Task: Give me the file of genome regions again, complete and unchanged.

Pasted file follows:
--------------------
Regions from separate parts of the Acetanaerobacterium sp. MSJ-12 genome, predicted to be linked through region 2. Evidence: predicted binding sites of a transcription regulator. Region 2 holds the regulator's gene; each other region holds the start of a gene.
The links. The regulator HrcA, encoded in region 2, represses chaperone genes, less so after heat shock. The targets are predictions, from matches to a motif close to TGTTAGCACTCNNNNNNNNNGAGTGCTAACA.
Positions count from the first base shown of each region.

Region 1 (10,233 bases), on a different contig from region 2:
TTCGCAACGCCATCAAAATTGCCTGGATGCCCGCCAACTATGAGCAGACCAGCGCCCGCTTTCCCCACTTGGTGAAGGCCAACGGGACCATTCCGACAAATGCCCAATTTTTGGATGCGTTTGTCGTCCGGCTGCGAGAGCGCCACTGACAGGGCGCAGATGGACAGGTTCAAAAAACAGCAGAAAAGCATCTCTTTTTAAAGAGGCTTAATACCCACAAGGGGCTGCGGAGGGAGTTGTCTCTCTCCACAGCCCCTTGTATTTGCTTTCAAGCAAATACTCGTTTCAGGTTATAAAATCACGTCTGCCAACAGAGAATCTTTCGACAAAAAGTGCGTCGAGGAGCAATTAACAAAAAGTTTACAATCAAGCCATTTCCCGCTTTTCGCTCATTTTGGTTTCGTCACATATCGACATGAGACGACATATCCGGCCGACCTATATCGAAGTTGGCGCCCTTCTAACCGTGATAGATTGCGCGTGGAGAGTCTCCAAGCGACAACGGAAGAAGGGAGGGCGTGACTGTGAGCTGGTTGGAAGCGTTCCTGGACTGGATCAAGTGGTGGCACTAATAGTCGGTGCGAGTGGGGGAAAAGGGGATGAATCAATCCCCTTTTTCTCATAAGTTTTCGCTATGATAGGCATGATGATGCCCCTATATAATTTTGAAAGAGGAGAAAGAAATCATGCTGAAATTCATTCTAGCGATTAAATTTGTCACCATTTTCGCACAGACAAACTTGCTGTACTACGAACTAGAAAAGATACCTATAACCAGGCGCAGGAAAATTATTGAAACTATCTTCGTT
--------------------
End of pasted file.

Regions from separate parts of the Acetanaerobacterium sp. MSJ-12 genome, predicted to be linked through region 2. Evidence: predicted binding sites of a transcription regulator. Region 2 holds the regulator's gene; each other region holds the start of a gene.
The links. The regulator HrcA, encoded in region 2, represses chaperone genes, less so after heat shock. The targets are predictions, from matches to a motif close to TGTTAGCACTCNNNNNNNNNGAGTGCTAACA.
Positions count from the first base shown of each region.

Region 1 (10,233 bases), on a different contig from region 2:
TTCGCAACGCCATCAAAATTGCCTGGATGCCCGCCAACTATGAGCAGACCAGCGCCCGCTTTCCCCACTTGGTGAAGGCCAACGGGACCATTCCGACAAATGCCCAATTTTTGGATGCGTTTGTCGTCCGGCTGCGAGAGCGCCACTGACAGGGCGCAGATGGACAGGTTCAAAAAACAGCAGAAAAGCATCTCTTTTTAAAGAGGCTTAATACCCACAAGGGGCTGCGGAGGGAGTTGTCTCTCTCCACAGCCCCTTGTATTTGCTTTCAAGCAAATACTCGTTTCAGGTTATAAAATCACGTCTGCCAACAGAGAATCTTTCGACAAAAAGTGCGTCGAGGAGCAATTAACAAAAAGTTTACAATCAAGCCATTTCCCGCTTTTCGCTCATTTTGGTTTCGTCACATATCGACATGAGACGACATATCCGGCCGACCTATATCGAAGTTGGCGCCCTTCTAACCGTGATAGATTGCGCGTGGAGAGTCTCCAAGCGACAACGGAAGAAGGGAGGGCGTGACTGTGAGCTGGTTGGAAGCGTTCCTGGACTGGATCAAGTGGTGGCACTAATAGTCGGTGCGAGTGGGGGAAAAGGGGATGAATCAATCCCCTTTTTCTCATAAGTTTTCGCTATGATAGGCATGATGATGCCCCTATATAATTTTGAAAGAGGAGAAAGAAATCATGCTGAAATTCATTCTAGCGATTAAATTTGTCACCATTTTCGCACAGACAAACTTGCTGTACTACGAACTAGAAAAGATACCTATAACCAGGCGCAGGAAAATTATTGAAACTATCTTCGTT